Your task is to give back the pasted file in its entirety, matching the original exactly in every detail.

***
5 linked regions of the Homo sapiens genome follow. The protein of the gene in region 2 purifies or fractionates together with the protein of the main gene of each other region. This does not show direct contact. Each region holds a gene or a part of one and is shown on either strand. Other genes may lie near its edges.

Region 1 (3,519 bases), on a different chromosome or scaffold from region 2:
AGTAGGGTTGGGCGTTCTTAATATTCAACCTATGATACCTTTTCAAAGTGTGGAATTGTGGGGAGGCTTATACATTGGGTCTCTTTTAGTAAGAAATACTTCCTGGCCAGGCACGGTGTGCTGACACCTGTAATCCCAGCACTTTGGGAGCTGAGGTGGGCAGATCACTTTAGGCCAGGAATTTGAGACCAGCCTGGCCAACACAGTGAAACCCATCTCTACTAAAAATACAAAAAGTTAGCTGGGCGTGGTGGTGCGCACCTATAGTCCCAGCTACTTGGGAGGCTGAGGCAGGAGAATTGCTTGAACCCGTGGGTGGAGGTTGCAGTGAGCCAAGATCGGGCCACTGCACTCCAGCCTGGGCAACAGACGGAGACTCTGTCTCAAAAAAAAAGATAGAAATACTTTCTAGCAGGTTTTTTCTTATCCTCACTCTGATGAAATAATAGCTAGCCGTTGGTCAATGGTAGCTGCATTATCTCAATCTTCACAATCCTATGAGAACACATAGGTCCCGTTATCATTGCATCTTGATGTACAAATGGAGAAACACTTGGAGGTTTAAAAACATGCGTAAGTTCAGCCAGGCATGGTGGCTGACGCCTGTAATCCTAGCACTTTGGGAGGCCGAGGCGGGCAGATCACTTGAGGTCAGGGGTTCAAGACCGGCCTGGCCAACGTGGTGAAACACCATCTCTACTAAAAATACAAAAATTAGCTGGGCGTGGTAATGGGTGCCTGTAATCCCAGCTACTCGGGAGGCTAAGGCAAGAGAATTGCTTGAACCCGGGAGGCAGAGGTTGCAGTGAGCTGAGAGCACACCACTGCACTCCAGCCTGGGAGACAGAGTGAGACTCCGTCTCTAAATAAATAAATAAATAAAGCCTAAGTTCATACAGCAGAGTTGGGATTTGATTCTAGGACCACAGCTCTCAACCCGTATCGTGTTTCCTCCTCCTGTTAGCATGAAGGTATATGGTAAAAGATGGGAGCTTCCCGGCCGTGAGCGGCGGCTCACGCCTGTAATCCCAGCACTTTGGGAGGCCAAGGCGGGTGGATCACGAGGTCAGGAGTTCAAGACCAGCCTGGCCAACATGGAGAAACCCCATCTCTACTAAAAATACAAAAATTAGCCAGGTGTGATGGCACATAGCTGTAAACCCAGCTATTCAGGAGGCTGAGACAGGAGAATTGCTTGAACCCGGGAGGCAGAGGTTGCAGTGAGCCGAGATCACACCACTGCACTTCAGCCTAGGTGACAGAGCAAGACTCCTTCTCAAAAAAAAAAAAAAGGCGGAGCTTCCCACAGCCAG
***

5 linked regions of the Homo sapiens genome follow. The protein of the gene in region 2 purifies or fractionates together with the protein of the main gene of each other region. This does not show direct contact. Each region holds a gene or a part of one and is shown on either strand. Other genes may lie near its edges.

Region 1 (3,519 bases), on a different chromosome or scaffold from region 2:
AGTAGGGTTGGGCGTTCTTAATATTCAACCTATGATACCTTTTCAAAGTGTGGAATTGTGGGGAGGCTTATACATTGGGTCTCTTTTAGTAAGAAATACTTCCTGGCCAGGCACGGTGTGCTGACACCTGTAATCCCAGCACTTTGGGAGCTGAGGTGGGCAGATCACTTTAGGCCAGGAATTTGAGACCAGCCTGGCCAACACAGTGAAACCCATCTCTACTAAAAATACAAAAAGTTAGCTGGGCGTGGTGGTGCGCACCTATAGTCCCAGCTACTTGGGAGGCTGAGGCAGGAGAATTGCTTGAACCCGTGGGTGGAGGTTGCAGTGAGCCAAGATCGGGCCACTGCACTCCAGCCTGGGCAACAGACGGAGACTCTGTCTCAAAAAAAAAGATAGAAATACTTTCTAGCAGGTTTTTTCTTATCCTCACTCTGATGAAATAATAGCTAGCCGTTGGTCAATGGTAGCTGCATTATCTCAATCTTCACAATCCTATGAGAACACATAGGTCCCGTTATCATTGCATCTTGATGTACAAATGGAGAAACACTTGGAGGTTTAAAAACATGCGTAAGTTCAGCCAGGCATGGTGGCTGACGCCTGTAATCCTAGCACTTTGGGAGGCCGAGGCGGGCAGATCACTTGAGGTCAGGGGTTCAAGACCGGCCTGGCCAACGTGGTGAAACACCATCTCTACTAAAAATACAAAAATTAGCTGGGCGTGGTAATGGGTGCCTGTAATCCCAGCTACTCGGGAGGCTAAGGCAAGAGAATTGCTTGAACCCGGGAGGCAGAGGTTGCAGTGAGCTGAGAGCACACCACTGCACTCCAGCCTGGGAGACAGAGTGAGACTCCGTCTCTAAATAAATAAATAAATAAAGCCTAAGTTCATACAGCAGAGTTGGGATTTGATTCTAGGACCACAGCTCTCAACCCGTATCGTGTTTCCTCCTCCTGTTAGCATGAAGGTATATGGTAAAAGATGGGAGCTTCCCGGCCGTGAGCGGCGGCTCACGCCTGTAATCCCAGCACTTTGGGAGGCCAAGGCGGGTGGATCACGAGGTCAGGAGTTCAAGACCAGCCTGGCCAACATGGAGAAACCCCATCTCTACTAAAAATACAAAAATTAGCCAGGTGTGATGGCACATAGCTGTAAACCCAGCTATTCAGGAGGCTGAGACAGGAGAATTGCTTGAACCCGGGAGGCAGAGGTTGCAGTGAGCCGAGATCACACCACTGCACTTCAGCCTAGGTGACAGAGCAAGACTCCTTCTCAAAAAAAAAAAAAAGGCGGAGCTTCCCACAGCCAG